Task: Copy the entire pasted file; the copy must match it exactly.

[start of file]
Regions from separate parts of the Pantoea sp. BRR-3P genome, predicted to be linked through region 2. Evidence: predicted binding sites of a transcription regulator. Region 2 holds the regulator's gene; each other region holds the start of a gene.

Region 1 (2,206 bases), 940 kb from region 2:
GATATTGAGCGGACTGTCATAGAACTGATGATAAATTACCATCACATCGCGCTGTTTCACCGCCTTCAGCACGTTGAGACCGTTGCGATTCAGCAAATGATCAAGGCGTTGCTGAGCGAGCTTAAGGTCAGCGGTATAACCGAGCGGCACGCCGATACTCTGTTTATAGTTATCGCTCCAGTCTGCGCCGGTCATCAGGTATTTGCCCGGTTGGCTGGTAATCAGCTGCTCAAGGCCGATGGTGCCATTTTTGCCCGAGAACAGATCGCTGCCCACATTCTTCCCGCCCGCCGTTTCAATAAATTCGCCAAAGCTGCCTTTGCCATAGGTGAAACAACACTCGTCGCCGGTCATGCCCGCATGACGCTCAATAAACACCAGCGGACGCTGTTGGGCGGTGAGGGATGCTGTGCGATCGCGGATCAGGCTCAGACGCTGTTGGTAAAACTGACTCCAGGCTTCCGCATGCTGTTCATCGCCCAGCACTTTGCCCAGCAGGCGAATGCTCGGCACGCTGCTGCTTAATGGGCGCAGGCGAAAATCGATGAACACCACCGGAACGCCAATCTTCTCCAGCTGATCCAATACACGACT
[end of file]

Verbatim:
Regions from separate parts of the Pantoea sp. BRR-3P genome, predicted to be linked through region 2. Evidence: predicted binding sites of a transcription regulator. Region 2 holds the regulator's gene; each other region holds the start of a gene.

Region 1 (2,206 bases), 940 kb from region 2:
GATATTGAGCGGACTGTCATAGAACTGATGATAAATTACCATCACATCGCGCTGTTTCACCGCCTTCAGCACGTTGAGACCGTTGCGATTCAGCAAATGATCAAGGCGTTGCTGAGCGAGCTTAAGGTCAGCGGTATAACCGAGCGGCACGCCGATACTCTGTTTATAGTTATCGCTCCAGTCTGCGCCGGTCATCAGGTATTTGCCCGGTTGGCTGGTAATCAGCTGCTCAAGGCCGATGGTGCCATTTTTGCCCGAGAACAGATCGCTGCCCACATTCTTCCCGCCCGCCGTTTCAATAAATTCGCCAAAGCTGCCTTTGCCATAGGTGAAACAACACTCGTCGCCGGTCATGCCCGCATGACGCTCAATAAACACCAGCGGACGCTGTTGGGCGGTGAGGGATGCTGTGCGATCGCGGATCAGGCTCAGACGCTGTTGGTAAAACTGACTCCAGGCTTCCGCATGCTGTTCATCGCCCAGCACTTTGCCCAGCAGGCGAATGCTCGGCACGCTGCTGCTTAATGGGCGCAGGCGAAAATCGATGAACACCACCGGAACGCCAATCTTCTCCAGCTGATCCAATACACGACT